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Email Subject Lines: What Works?

Email subject lines

Email marketing is a particularly effective way of building and connecting with an audience. If you manage to get someone onto your email list, that person has already signaled some interest in your brand; so sending them relevant, interesting messages is a huge opportunity to take the next step in moving them closer to making a purchase. 

However, when you send out those messages, you have to get over one big hurdle: getting the messages opened in the first place. The average person gets countless emails each day, and many of them are deleted before they are even opened. How do you keep your emails out of the “Trash” file? That’s where great subject lines come into the picture. Writing a winning subject line can be the difference between a solid open rate and good results, and an email campaign that goes nowhere fast.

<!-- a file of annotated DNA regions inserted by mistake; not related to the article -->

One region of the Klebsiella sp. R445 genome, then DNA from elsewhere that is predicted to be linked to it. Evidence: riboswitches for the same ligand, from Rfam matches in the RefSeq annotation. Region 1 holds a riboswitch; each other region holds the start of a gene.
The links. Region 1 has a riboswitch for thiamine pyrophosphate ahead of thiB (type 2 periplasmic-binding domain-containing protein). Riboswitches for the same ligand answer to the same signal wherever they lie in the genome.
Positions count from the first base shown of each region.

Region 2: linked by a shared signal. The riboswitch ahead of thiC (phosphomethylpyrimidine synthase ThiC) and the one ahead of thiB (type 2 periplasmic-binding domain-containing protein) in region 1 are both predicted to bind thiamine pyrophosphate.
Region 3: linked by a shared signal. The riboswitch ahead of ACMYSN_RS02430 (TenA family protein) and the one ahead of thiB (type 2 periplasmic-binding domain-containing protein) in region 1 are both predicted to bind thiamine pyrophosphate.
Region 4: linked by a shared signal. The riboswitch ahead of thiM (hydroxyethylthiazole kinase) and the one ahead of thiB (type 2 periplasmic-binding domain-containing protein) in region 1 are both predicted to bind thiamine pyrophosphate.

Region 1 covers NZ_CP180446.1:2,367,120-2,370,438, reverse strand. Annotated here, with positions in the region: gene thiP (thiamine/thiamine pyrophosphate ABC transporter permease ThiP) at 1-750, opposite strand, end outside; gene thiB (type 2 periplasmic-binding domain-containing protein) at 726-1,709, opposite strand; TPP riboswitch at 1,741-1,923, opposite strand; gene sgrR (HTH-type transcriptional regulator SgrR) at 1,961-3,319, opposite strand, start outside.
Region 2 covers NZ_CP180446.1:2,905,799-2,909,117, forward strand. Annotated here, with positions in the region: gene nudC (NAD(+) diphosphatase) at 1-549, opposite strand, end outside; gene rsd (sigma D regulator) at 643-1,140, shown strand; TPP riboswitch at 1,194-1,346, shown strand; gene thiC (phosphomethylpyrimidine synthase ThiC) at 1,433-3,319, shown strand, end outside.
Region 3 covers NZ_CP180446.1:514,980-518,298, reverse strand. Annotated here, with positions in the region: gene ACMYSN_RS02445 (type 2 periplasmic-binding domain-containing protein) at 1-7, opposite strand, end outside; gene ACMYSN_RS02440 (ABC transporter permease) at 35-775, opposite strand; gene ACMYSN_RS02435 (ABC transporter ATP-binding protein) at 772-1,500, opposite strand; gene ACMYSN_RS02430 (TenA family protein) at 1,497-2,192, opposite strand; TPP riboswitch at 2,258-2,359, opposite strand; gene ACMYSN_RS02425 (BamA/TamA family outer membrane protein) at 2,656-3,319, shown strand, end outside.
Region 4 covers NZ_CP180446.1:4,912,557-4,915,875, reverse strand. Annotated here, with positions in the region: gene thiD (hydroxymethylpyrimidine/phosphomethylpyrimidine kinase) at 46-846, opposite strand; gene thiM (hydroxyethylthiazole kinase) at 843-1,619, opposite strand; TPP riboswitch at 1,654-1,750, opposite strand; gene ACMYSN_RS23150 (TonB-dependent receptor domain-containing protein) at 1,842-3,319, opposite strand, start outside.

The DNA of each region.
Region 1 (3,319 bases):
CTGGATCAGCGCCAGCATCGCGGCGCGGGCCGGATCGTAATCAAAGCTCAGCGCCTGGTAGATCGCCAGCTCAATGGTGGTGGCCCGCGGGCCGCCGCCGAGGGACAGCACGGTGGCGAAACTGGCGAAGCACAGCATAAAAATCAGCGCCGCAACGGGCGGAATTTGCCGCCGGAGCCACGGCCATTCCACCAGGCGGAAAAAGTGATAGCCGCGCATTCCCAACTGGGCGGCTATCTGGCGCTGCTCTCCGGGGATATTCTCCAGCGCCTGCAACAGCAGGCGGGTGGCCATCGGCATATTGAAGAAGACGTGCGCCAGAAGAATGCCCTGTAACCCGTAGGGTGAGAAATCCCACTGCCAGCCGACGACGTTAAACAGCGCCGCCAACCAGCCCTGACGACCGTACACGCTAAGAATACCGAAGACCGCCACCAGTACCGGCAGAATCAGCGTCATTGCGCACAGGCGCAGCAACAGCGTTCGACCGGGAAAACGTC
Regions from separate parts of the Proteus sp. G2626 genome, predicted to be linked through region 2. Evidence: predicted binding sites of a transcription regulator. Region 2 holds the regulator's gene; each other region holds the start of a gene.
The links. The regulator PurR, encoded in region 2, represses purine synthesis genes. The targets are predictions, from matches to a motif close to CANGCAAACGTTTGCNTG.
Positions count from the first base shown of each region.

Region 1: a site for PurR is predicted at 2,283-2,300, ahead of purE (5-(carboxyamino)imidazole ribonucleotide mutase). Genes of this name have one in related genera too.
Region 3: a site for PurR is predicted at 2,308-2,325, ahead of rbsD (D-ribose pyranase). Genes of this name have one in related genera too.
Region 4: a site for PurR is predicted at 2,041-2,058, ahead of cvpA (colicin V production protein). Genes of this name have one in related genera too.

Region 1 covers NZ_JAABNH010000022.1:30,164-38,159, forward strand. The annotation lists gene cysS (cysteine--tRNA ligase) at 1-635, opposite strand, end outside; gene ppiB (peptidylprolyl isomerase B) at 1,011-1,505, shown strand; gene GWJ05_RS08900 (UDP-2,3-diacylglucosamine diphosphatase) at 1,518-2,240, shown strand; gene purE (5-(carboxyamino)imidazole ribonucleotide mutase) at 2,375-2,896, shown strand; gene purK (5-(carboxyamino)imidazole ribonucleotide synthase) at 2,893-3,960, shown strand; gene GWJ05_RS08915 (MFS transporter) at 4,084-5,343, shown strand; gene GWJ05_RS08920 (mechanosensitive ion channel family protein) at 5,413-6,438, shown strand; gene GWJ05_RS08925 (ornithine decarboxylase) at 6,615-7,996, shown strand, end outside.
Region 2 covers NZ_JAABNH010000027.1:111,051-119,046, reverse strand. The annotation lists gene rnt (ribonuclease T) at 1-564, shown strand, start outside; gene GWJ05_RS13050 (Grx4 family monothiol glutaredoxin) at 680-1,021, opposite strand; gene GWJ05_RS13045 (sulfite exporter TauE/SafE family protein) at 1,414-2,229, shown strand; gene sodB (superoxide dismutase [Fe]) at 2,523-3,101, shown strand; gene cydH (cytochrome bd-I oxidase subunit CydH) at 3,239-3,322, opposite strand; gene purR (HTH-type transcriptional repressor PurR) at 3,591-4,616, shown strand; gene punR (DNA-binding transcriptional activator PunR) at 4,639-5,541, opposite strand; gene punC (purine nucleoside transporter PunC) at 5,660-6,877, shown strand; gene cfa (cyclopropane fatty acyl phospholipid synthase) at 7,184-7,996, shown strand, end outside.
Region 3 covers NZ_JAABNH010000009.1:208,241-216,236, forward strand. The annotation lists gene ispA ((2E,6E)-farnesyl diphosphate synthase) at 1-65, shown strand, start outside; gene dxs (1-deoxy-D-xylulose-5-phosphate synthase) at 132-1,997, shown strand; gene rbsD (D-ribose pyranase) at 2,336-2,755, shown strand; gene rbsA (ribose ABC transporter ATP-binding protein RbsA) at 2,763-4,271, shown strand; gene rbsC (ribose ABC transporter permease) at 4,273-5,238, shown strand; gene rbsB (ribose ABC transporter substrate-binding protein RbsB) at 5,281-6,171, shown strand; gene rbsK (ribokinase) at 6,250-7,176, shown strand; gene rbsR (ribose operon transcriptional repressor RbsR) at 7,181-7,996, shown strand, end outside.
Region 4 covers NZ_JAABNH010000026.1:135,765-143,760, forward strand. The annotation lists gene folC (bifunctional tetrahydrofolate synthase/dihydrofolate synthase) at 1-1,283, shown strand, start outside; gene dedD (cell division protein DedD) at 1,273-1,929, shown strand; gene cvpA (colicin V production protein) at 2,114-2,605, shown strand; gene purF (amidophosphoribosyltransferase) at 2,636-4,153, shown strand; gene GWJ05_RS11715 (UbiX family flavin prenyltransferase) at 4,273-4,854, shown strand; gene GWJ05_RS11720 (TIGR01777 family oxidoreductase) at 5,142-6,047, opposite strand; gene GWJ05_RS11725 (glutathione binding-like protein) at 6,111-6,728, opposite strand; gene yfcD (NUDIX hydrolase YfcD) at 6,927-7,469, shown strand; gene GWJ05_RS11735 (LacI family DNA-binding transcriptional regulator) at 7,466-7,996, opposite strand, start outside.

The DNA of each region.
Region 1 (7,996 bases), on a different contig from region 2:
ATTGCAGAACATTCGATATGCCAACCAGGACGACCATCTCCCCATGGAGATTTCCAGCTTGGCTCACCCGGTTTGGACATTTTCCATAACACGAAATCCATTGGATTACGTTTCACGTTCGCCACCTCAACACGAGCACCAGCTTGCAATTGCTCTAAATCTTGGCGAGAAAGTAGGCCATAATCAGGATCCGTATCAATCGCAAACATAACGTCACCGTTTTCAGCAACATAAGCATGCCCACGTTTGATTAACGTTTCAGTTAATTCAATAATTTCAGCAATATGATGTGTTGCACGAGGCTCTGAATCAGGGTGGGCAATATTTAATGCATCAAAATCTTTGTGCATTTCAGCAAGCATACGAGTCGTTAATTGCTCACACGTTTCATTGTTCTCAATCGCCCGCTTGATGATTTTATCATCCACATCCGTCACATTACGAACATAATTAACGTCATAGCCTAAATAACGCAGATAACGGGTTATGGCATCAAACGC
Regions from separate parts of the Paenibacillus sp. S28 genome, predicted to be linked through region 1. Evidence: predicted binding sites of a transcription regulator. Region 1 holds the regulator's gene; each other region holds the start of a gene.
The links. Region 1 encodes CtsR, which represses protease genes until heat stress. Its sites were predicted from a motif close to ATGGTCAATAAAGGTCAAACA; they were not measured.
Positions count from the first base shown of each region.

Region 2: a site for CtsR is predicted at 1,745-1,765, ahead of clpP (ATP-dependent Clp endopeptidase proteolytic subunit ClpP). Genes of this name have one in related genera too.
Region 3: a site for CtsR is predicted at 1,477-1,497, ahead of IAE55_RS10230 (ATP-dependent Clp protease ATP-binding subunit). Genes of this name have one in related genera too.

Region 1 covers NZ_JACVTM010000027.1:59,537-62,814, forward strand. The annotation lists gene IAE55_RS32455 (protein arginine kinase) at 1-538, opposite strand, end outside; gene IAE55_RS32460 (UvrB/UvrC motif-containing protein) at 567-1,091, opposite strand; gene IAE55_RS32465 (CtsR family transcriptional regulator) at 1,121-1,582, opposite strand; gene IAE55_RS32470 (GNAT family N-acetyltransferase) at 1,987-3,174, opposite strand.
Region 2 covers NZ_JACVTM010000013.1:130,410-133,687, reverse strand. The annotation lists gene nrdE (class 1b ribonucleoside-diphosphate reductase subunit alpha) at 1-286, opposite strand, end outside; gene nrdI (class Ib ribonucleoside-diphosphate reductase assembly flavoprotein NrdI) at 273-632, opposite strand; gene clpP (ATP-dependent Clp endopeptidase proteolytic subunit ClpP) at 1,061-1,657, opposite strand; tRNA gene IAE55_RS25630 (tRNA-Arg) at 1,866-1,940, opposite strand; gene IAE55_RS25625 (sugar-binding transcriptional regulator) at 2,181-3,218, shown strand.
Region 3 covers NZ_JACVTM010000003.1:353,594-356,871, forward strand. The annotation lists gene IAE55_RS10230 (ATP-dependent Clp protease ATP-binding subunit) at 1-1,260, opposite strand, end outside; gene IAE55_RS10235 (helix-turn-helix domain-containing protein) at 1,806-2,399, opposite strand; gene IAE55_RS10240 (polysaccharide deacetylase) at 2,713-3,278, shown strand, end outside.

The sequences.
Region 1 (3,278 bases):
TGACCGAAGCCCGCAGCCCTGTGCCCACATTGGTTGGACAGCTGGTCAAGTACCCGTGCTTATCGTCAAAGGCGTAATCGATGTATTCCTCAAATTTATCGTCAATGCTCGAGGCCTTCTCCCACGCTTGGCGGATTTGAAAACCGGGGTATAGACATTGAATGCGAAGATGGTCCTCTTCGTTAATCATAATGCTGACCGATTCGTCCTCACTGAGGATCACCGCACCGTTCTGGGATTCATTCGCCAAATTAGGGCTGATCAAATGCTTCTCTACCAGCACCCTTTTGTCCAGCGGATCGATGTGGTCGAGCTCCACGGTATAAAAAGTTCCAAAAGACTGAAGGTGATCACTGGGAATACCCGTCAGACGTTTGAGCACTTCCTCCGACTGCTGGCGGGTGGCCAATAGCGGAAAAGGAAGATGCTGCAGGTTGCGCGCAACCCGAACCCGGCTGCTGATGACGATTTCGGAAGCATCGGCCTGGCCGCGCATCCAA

With this article, we’d like to highlight some of the basics of writing good email subject lines. There is a bit of an art to this task, so you will need to practice to build up your ability, but our tips should give you the head start you need. 

The Goal of an Email Subject Line

There is just one goal when writing a subject line in an email: to get that email opened by as many recipients as possible. That’s it. You are just trying to get the email opened. It’s unlikely that you’ll make any sales with a subject line alone, so you aren’t trying to close the deal with these few words. Instead, you want to present something valuable enough that the person on the other end of the email wants to click on it to see what it’s all about. 

This is true for both marketing and cold emails. With a marketing email that is going out to your list of subscribers, you want a high open rate, so the recipients can see what it is you are offering and hopefully click on a link to explore the offer further. For cold email, you might be trying to make connections and grow your status in the industry—but the goal is still to get the receiver of the email to open it and learn more.